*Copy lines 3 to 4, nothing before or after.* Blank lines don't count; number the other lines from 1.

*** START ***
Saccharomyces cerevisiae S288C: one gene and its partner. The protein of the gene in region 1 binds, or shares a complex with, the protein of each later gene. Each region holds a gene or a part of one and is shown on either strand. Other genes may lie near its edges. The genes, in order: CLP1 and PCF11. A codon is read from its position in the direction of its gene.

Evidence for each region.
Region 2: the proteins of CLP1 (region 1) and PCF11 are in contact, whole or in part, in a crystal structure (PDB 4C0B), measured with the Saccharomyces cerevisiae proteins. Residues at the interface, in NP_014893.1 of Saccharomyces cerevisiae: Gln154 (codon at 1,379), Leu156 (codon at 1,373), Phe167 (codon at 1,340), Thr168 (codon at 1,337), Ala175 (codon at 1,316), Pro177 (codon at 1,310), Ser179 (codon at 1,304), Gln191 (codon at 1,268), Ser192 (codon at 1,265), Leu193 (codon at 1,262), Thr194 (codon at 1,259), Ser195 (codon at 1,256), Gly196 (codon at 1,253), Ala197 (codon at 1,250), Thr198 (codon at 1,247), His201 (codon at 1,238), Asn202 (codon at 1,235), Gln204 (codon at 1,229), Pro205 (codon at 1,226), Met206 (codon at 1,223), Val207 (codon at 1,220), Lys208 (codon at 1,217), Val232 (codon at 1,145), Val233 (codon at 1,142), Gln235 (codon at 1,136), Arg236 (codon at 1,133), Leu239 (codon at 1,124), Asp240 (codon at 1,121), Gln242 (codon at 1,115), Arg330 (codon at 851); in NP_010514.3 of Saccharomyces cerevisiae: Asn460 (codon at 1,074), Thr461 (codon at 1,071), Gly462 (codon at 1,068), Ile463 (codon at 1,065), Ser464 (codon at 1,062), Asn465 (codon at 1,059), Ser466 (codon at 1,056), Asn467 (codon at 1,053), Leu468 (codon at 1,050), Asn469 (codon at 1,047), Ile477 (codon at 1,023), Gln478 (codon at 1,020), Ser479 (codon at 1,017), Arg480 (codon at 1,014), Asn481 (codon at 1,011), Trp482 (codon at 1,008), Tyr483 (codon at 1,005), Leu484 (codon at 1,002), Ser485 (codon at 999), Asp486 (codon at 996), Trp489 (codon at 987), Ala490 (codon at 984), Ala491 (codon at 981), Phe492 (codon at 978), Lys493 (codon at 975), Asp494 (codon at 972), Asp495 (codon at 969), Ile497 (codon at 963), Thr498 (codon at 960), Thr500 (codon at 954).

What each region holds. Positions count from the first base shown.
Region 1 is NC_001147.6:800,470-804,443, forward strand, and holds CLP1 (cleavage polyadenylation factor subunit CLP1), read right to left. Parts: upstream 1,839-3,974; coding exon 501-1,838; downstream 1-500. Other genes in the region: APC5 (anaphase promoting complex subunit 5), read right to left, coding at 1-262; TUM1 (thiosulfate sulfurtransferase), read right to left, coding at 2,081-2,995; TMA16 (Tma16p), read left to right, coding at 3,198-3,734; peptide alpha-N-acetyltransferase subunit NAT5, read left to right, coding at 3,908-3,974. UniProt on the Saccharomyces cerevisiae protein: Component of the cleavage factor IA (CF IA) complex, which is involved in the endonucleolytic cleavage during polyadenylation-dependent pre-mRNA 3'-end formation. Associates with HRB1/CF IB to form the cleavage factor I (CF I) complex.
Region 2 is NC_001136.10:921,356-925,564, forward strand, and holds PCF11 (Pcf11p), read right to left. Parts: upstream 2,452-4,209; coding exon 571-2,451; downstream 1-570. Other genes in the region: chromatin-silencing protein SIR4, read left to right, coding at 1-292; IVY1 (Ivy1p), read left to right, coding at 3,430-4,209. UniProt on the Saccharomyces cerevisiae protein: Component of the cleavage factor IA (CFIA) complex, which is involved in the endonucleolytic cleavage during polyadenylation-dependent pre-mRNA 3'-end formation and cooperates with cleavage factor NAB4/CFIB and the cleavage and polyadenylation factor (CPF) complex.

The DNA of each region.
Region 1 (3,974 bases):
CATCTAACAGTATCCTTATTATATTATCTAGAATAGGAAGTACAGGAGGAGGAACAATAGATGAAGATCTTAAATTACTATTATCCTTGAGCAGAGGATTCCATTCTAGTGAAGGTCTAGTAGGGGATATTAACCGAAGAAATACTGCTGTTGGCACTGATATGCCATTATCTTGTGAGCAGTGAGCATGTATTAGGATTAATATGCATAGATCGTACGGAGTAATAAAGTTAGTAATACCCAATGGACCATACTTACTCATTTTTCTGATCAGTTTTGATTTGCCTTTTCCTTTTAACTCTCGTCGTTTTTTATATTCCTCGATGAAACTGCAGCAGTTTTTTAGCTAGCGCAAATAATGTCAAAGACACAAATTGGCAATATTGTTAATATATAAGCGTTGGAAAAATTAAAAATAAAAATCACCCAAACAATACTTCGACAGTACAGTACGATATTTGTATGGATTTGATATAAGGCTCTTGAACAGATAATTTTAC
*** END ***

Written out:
Region 2: the proteins of CLP1 (region 1) and PCF11 are in contact, whole or in part, in a crystal structure (PDB 4C0B), measured with the Saccharomyces cerevisiae proteins. Residues at the interface, in NP_014893.1 of Saccharomyces cerevisiae: Gln154 (codon at 1,379), Leu156 (codon at 1,373), Phe167 (codon at 1,340), Thr168 (codon at 1,337), Ala175 (codon at 1,316), Pro177 (codon at 1,310), Ser179 (codon at 1,304), Gln191 (codon at 1,268), Ser192 (codon at 1,265), Leu193 (codon at 1,262), Thr194 (codon at 1,259), Ser195 (codon at 1,256), Gly196 (codon at 1,253), Ala197 (codon at 1,250), Thr198 (codon at 1,247), His201 (codon at 1,238), Asn202 (codon at 1,235), Gln204 (codon at 1,229), Pro205 (codon at 1,226), Met206 (codon at 1,223), Val207 (codon at 1,220), Lys208 (codon at 1,217), Val232 (codon at 1,145), Val233 (codon at 1,142), Gln235 (codon at 1,136), Arg236 (codon at 1,133), Leu239 (codon at 1,124), Asp240 (codon at 1,121), Gln242 (codon at 1,115), Arg330 (codon at 851); in NP_010514.3 of Saccharomyces cerevisiae: Asn460 (codon at 1,074), Thr461 (codon at 1,071), Gly462 (codon at 1,068), Ile463 (codon at 1,065), Ser464 (codon at 1,062), Asn465 (codon at 1,059), Ser466 (codon at 1,056), Asn467 (codon at 1,053), Leu468 (codon at 1,050), Asn469 (codon at 1,047), Ile477 (codon at 1,023), Gln478 (codon at 1,020), Ser479 (codon at 1,017), Arg480 (codon at 1,014), Asn481 (codon at 1,011), Trp482 (codon at 1,008), Tyr483 (codon at 1,005), Leu484 (codon at 1,002), Ser485 (codon at 999), Asp486 (codon at 996), Trp489 (codon at 987), Ala490 (codon at 984), Ala491 (codon at 981), Phe492 (codon at 978), Lys493 (codon at 975), Asp494 (codon at 972), Asp495 (codon at 969), Ile497 (codon at 963), Thr498 (codon at 960), Thr500 (codon at 954).

What each region holds. Positions count from the first base shown.